When the Chicago Giants played their first City League game on May 1, the Leland Giants were on what The Chicago Inter Ocean called “Moseley’s 9,000-mile trip;” a spring training tour that covered 9,073 miles and included games in 10 states.

While they were not members of the City League, the Leland Giants played games against league teams throughout the season; including the May 15 opener.

The Chicago Defender said:

“Those in doubt about the popularity and ability of the 1910 line-up of the Leland Giants, had that doubt dispelled last Sunday if they were at the giants’ new park…B.F. Moseley presented the entire line-up, together with Manager (William C. “Billy”) Niesen‘s team, the Gunthers (a member of the City League) to 4,000 enthusiastic fans, comprising some of the best citizens of Chicago.”

The Defender described Normal Park as “one of the swellest and best-equipped ballparks in the city…it is clean and accessible to the (street) car lines and a credit to the race.”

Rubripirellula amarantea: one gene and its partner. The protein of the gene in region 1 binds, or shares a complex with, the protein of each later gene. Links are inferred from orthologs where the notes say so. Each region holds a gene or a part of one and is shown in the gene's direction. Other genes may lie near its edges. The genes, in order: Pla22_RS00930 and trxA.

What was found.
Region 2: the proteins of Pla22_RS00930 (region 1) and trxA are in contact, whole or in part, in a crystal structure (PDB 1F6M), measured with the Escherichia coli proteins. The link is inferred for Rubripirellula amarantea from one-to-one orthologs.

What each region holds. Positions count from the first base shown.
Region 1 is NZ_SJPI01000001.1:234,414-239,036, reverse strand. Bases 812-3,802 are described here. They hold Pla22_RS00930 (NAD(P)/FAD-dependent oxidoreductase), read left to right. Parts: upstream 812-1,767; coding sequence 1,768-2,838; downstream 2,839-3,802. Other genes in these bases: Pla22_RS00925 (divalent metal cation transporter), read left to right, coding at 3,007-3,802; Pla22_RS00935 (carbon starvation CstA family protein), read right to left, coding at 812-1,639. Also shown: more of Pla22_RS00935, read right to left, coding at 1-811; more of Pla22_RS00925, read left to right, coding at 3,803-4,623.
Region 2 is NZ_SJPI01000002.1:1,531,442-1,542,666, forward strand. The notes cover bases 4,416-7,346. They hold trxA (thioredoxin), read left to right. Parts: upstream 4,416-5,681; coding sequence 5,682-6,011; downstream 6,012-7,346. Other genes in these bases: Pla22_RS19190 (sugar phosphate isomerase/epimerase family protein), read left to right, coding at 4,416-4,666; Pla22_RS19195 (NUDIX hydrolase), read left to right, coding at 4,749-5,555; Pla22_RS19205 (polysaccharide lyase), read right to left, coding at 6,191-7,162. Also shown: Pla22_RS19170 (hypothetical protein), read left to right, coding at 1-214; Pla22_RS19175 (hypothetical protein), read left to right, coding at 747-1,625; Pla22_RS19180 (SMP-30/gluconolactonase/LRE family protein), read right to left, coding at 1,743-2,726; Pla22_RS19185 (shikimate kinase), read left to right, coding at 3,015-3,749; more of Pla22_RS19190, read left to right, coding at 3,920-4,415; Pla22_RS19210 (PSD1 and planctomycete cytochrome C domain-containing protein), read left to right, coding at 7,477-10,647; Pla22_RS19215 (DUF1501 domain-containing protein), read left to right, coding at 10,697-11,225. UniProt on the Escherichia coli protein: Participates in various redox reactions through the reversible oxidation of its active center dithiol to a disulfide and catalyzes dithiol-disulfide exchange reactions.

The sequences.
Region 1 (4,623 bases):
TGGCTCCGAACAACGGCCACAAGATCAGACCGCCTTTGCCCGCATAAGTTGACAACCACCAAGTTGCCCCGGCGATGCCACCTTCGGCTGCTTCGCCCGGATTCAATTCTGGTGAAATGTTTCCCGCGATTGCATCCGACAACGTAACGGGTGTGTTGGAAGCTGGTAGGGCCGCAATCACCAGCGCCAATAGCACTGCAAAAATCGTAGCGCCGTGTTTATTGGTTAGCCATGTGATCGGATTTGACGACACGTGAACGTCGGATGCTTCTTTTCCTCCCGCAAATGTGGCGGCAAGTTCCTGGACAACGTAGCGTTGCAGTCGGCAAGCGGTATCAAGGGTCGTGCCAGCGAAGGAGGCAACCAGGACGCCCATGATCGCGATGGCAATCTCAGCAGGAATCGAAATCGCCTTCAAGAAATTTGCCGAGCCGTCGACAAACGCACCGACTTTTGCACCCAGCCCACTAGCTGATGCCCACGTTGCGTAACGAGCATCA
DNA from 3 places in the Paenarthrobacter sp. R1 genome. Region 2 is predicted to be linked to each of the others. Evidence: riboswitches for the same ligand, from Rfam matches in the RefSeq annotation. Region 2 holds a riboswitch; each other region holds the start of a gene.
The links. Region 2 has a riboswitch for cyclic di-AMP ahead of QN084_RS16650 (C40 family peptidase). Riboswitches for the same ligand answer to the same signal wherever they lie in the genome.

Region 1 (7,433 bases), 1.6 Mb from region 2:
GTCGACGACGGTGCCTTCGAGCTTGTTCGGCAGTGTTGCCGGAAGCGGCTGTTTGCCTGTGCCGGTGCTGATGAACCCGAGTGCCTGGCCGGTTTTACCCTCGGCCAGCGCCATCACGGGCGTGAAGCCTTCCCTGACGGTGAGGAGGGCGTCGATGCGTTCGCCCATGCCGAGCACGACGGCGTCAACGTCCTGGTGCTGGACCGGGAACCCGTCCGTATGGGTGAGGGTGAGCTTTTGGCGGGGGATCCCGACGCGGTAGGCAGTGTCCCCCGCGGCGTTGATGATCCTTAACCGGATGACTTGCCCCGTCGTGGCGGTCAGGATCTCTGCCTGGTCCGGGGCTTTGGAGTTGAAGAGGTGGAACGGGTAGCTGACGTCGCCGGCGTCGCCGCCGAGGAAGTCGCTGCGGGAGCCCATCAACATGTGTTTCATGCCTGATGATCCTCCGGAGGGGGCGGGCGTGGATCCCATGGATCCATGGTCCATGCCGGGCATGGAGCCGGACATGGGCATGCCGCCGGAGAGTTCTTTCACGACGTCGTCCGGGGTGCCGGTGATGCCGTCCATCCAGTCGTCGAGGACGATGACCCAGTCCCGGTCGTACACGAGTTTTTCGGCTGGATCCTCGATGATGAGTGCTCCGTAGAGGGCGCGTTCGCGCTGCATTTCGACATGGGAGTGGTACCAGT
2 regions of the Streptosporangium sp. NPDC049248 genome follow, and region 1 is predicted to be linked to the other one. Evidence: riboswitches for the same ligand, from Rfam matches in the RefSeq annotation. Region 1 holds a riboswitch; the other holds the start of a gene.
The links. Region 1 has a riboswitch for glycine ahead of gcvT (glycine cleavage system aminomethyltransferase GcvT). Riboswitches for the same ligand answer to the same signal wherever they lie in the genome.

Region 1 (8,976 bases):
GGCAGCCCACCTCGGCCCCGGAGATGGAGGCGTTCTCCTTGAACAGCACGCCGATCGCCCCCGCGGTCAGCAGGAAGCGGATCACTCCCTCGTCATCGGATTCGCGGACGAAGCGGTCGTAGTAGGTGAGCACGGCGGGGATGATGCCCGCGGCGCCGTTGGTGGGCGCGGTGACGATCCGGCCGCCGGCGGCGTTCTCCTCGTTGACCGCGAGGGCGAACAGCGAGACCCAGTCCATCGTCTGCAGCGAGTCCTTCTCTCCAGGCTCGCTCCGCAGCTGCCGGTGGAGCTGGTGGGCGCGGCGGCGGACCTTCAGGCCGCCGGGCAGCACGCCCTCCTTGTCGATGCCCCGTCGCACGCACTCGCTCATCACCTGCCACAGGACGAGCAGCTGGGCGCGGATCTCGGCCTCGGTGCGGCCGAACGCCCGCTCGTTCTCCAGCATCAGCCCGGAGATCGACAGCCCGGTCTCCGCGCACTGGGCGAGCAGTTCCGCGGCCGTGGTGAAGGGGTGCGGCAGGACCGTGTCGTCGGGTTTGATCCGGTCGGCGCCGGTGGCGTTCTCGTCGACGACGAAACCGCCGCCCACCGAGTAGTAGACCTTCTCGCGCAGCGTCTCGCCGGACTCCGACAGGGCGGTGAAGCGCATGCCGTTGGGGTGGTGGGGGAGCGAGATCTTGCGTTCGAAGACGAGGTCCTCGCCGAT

As part of the festivities, at Normal Park–and at roughly the same time Frank Leland was about to”hoist the pennant” at Auburn Park, Niesen, on behalf of the City League gave the Leland Giants their own championship banner:

“(Niesen) presented the pennant to Rube Foster, as the champions of the city, a march was then formed, headed by the First Regiment K of P (Knights of Pythius) Band to the rear of the grounds, where the pennant, a beautiful flag in maroon, properly lettered ‘Leland Giants, City Champions’ was hoisted and unfurled to the breeze amidst great applause and music.”

The Lelands beat the Gunthers 5 to 1 behind the pitching of Frank Wickware.

Frank Leland’s Chicago Giants, lacked some of the star power of 1909 and  finished in second place in the City League.

Foster and Moseley’s Leland Giants fared better.  The “best talent procurable” won 35 straight games until June 11; The Chicago Tribune said, “Lelands Defeated at Last–Gunthers break winning streak of colored players,” when, with Foster on the mound, they lost 3 to 1 to Niesen’s Gunthers.  It was a rare loss, the Leland giants won 106 games in 1910, with just seven losses.

Beauregard Fitzhugh Moseley

Beauregard Fitzhugh Moseley

The next season, with an infusion of cash from a new business partner, a white Chicago tavern owner, John Schorling–another former partner of Frank Leland, who was sometimes identified as Charles Comiskey‘s son-in-law–the Leland Giants became the Chicago American Giants and moved from Normal Park to “Schorling’s Park” at 39th and Wentworth, the former home of the Chicago White Sox.